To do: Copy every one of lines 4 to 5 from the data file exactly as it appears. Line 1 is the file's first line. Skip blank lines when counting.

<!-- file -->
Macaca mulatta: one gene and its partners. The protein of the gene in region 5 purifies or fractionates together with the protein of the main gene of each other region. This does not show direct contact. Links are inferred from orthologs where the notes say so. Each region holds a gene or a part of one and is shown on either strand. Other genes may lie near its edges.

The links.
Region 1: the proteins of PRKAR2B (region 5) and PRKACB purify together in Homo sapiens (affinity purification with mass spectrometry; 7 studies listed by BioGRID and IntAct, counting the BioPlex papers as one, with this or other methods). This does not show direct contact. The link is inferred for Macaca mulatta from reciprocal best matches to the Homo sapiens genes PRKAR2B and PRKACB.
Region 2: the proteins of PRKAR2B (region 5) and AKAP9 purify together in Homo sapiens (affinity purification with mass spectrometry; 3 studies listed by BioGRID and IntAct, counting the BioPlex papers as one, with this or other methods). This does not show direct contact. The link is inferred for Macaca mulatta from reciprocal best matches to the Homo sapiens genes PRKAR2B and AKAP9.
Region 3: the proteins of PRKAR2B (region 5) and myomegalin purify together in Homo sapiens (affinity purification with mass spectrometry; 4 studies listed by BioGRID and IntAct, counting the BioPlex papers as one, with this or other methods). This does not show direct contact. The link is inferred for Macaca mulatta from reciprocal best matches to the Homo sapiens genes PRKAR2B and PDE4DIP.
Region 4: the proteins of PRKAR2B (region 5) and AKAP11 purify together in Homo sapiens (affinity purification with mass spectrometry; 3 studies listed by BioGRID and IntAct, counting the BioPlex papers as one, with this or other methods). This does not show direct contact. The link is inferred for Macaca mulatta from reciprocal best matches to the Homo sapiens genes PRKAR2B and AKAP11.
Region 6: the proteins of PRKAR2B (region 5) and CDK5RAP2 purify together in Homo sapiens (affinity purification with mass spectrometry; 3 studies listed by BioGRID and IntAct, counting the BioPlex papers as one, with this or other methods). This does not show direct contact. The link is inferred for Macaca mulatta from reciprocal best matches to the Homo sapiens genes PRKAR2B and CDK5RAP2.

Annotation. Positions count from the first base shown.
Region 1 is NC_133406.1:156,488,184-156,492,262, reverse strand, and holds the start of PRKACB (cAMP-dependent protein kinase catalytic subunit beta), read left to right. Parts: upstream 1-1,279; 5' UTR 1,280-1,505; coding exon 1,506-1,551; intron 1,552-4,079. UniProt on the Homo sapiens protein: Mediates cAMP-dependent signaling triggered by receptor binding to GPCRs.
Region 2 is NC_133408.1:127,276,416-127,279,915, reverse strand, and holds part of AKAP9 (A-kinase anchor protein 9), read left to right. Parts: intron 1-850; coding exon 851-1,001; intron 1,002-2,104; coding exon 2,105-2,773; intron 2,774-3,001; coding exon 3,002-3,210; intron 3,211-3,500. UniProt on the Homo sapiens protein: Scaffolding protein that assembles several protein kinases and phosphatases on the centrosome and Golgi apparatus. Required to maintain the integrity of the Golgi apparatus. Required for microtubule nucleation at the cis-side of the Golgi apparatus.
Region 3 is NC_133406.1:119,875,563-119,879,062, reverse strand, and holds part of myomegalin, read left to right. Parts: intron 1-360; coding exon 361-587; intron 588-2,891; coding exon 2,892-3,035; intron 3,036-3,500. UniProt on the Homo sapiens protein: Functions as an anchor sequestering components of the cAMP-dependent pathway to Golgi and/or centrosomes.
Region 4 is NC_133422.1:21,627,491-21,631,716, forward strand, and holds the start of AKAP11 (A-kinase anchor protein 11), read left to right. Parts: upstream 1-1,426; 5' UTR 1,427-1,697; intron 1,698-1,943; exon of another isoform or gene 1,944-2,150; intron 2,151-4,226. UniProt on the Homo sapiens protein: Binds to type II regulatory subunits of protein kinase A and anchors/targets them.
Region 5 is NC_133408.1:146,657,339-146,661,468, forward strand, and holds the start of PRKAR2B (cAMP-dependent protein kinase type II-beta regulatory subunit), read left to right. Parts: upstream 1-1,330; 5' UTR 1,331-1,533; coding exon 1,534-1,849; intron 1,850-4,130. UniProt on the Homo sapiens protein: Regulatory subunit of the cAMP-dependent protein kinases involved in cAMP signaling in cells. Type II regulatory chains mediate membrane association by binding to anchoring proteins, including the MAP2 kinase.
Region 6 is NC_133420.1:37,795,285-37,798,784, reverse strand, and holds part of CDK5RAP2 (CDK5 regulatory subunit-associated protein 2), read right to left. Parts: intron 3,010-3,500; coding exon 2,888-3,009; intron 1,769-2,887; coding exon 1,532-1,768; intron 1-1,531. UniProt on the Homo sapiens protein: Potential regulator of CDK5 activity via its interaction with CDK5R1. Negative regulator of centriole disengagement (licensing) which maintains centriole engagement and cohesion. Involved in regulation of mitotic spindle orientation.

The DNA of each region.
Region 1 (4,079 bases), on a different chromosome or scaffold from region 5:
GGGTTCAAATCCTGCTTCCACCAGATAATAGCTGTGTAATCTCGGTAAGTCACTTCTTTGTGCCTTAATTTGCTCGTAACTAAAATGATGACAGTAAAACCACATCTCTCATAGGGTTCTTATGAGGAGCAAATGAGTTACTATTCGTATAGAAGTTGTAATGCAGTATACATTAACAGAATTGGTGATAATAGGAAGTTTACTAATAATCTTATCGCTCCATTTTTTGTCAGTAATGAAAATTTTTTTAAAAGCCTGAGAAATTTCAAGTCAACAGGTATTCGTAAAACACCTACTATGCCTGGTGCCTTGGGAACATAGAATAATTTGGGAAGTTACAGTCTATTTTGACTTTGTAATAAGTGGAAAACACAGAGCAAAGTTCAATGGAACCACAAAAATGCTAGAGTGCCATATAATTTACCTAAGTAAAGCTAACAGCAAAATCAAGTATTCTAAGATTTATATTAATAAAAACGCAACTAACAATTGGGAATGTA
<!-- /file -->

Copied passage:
Region 2: the proteins of PRKAR2B (region 5) and AKAP9 purify together in Homo sapiens (affinity purification with mass spectrometry; 3 studies listed by BioGRID and IntAct, counting the BioPlex papers as one, with this or other methods). This does not show direct contact. The link is inferred for Macaca mulatta from reciprocal best matches to the Homo sapiens genes PRKAR2B and AKAP9.
Region 3: the proteins of PRKAR2B (region 5) and myomegalin purify together in Homo sapiens (affinity purification with mass spectrometry; 4 studies listed by BioGRID and IntAct, counting the BioPlex papers as one, with this or other methods). This does not show direct contact. The link is inferred for Macaca mulatta from reciprocal best matches to the Homo sapiens genes PRKAR2B and PDE4DIP.